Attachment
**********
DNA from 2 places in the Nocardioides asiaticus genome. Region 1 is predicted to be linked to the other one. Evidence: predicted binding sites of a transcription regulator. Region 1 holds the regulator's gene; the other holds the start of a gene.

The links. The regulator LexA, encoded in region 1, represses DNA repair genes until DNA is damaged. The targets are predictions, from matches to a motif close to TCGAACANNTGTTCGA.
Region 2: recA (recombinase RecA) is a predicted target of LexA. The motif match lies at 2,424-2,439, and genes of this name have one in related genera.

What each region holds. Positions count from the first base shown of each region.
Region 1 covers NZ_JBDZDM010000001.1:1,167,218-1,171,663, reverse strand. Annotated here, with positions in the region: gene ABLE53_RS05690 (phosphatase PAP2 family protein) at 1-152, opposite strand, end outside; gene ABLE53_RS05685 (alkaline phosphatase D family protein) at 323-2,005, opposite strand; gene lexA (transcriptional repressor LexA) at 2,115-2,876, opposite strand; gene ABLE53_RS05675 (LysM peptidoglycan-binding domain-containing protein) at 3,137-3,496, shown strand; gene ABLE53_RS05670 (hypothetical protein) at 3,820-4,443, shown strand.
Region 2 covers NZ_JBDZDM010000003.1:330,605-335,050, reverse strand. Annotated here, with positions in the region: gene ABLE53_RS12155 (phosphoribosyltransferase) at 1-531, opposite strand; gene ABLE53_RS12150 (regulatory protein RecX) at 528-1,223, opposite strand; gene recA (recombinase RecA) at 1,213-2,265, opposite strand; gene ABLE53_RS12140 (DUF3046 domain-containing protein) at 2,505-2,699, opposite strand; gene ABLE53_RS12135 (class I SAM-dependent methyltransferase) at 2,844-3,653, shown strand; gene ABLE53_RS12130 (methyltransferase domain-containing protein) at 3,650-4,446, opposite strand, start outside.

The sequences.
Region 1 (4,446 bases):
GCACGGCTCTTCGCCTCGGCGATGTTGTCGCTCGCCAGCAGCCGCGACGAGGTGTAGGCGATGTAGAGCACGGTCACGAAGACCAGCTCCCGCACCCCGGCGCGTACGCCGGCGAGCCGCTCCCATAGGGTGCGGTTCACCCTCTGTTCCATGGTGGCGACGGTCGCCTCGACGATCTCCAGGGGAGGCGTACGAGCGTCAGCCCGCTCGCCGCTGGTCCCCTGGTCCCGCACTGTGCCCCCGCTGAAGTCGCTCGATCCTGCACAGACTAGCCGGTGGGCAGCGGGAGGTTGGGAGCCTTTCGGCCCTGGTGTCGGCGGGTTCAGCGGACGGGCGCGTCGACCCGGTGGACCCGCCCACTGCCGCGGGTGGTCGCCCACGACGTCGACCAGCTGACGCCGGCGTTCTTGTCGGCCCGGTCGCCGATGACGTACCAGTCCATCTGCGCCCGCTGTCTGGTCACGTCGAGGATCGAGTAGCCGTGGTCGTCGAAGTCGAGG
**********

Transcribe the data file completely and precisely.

DNA from 2 places in the Nocardioides asiaticus genome. Region 1 is predicted to be linked to the other one. Evidence: predicted binding sites of a transcription regulator. Region 1 holds the regulator's gene; the other holds the start of a gene.

The links. The regulator LexA, encoded in region 1, represses DNA repair genes until DNA is damaged. The targets are predictions, from matches to a motif close to TCGAACANNTGTTCGA.
Region 2: recA (recombinase RecA) is a predicted target of LexA. The motif match lies at 2,424-2,439, and genes of this name have one in related genera.

What each region holds. Positions count from the first base shown of each region.
Region 1 covers NZ_JBDZDM010000001.1:1,167,218-1,171,663, reverse strand. Annotated here, with positions in the region: gene ABLE53_RS05690 (phosphatase PAP2 family protein) at 1-152, opposite strand, end outside; gene ABLE53_RS05685 (alkaline phosphatase D family protein) at 323-2,005, opposite strand; gene lexA (transcriptional repressor LexA) at 2,115-2,876, opposite strand; gene ABLE53_RS05675 (LysM peptidoglycan-binding domain-containing protein) at 3,137-3,496, shown strand; gene ABLE53_RS05670 (hypothetical protein) at 3,820-4,443, shown strand.
Region 2 covers NZ_JBDZDM010000003.1:330,605-335,050, reverse strand. Annotated here, with positions in the region: gene ABLE53_RS12155 (phosphoribosyltransferase) at 1-531, opposite strand; gene ABLE53_RS12150 (regulatory protein RecX) at 528-1,223, opposite strand; gene recA (recombinase RecA) at 1,213-2,265, opposite strand; gene ABLE53_RS12140 (DUF3046 domain-containing protein) at 2,505-2,699, opposite strand; gene ABLE53_RS12135 (class I SAM-dependent methyltransferase) at 2,844-3,653, shown strand; gene ABLE53_RS12130 (methyltransferase domain-containing protein) at 3,650-4,446, opposite strand, start outside.

The sequences.
Region 1 (4,446 bases):
GCACGGCTCTTCGCCTCGGCGATGTTGTCGCTCGCCAGCAGCCGCGACGAGGTGTAGGCGATGTAGAGCACGGTCACGAAGACCAGCTCCCGCACCCCGGCGCGTACGCCGGCGAGCCGCTCCCATAGGGTGCGGTTCACCCTCTGTTCCATGGTGGCGACGGTCGCCTCGACGATCTCCAGGGGAGGCGTACGAGCGTCAGCCCGCTCGCCGCTGGTCCCCTGGTCCCGCACTGTGCCCCCGCTGAAGTCGCTCGATCCTGCACAGACTAGCCGGTGGGCAGCGGGAGGTTGGGAGCCTTTCGGCCCTGGTGTCGGCGGGTTCAGCGGACGGGCGCGTCGACCCGGTGGACCCGCCCACTGCCGCGGGTGGTCGCCCACGACGTCGACCAGCTGACGCCGGCGTTCTTGTCGGCCCGGTCGCCGATGACGTACCAGTCCATCTGCGCCCGCTGTCTGGTCACGTCGAGGATCGAGTAGCCGTGGTCGTCGAAGTCGAGG